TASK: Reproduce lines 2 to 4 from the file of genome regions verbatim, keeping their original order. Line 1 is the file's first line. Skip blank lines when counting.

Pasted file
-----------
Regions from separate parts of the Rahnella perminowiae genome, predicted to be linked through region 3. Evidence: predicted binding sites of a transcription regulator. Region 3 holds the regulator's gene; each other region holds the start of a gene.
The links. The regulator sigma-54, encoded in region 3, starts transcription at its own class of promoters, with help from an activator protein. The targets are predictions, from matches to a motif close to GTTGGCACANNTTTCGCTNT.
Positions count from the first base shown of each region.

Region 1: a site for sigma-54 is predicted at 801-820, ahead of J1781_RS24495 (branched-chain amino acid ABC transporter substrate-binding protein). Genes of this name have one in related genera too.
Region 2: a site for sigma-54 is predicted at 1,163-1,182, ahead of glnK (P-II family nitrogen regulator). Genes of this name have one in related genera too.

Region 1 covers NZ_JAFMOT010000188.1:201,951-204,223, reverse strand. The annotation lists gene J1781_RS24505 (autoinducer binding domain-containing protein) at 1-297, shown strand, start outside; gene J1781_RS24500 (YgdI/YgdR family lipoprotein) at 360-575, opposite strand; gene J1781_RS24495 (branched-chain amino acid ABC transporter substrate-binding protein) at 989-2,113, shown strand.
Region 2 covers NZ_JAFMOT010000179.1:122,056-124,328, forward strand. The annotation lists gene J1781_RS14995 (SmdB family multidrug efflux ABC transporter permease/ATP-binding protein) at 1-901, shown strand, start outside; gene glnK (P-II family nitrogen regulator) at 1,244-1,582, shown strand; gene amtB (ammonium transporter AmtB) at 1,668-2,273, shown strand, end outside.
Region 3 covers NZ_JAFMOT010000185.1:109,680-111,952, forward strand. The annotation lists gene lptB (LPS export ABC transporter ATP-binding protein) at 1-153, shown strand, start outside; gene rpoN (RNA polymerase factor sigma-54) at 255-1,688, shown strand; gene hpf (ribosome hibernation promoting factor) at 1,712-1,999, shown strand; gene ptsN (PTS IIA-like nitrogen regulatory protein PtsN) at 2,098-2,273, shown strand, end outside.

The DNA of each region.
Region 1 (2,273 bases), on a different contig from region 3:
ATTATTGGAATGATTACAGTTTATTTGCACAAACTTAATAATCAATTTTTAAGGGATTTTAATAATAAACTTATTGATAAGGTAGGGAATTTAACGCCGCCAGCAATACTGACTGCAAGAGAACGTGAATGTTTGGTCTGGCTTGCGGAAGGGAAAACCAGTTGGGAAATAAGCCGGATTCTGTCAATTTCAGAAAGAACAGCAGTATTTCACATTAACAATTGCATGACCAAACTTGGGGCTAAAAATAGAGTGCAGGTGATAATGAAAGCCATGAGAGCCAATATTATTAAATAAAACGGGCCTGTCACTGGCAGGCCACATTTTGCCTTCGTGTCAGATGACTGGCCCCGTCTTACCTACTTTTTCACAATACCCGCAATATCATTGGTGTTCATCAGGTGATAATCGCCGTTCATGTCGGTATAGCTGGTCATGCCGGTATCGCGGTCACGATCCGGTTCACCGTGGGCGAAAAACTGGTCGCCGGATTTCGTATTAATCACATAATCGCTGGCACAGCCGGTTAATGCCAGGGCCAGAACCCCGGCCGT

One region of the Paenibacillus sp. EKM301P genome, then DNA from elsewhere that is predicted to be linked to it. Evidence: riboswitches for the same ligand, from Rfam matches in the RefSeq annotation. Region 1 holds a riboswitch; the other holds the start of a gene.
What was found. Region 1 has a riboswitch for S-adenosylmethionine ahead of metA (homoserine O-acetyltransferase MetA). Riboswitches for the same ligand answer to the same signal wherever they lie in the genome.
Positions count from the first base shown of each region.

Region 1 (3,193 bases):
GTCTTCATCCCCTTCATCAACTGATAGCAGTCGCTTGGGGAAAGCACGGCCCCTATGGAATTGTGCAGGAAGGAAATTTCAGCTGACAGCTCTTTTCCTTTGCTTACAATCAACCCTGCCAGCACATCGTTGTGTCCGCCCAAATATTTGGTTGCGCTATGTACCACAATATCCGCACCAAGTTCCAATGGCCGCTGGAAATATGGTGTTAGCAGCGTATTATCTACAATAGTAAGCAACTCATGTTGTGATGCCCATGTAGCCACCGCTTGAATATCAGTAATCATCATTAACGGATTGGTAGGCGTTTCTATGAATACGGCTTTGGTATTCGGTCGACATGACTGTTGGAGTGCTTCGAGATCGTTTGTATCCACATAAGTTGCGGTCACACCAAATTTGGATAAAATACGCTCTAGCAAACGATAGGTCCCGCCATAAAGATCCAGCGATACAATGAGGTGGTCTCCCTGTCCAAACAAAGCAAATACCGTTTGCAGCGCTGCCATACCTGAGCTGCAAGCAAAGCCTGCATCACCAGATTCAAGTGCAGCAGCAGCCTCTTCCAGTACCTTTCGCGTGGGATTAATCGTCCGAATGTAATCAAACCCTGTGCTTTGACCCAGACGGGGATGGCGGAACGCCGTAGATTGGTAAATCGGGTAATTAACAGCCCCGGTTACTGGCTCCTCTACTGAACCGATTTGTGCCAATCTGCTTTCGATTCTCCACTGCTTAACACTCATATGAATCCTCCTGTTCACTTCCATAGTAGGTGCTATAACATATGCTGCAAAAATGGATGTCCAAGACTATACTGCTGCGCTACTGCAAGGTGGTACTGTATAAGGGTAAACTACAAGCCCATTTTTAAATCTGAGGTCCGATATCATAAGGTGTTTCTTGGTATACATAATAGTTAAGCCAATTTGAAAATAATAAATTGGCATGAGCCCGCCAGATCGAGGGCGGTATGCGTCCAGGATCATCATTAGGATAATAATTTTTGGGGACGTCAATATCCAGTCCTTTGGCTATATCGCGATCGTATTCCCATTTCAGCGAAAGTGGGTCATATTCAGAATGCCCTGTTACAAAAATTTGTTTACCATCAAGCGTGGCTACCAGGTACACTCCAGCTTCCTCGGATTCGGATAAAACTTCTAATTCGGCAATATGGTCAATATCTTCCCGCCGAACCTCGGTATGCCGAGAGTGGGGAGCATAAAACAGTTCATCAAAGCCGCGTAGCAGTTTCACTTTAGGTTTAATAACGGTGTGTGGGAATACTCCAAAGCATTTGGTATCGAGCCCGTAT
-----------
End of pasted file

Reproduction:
The links. The regulator sigma-54, encoded in region 3, starts transcription at its own class of promoters, with help from an activator protein. The targets are predictions, from matches to a motif close to GTTGGCACANNTTTCGCTNT.
Positions count from the first base shown of each region.

Region 1: a site for sigma-54 is predicted at 801-820, ahead of J1781_RS24495 (branched-chain amino acid ABC transporter substrate-binding protein). Genes of this name have one in related genera too.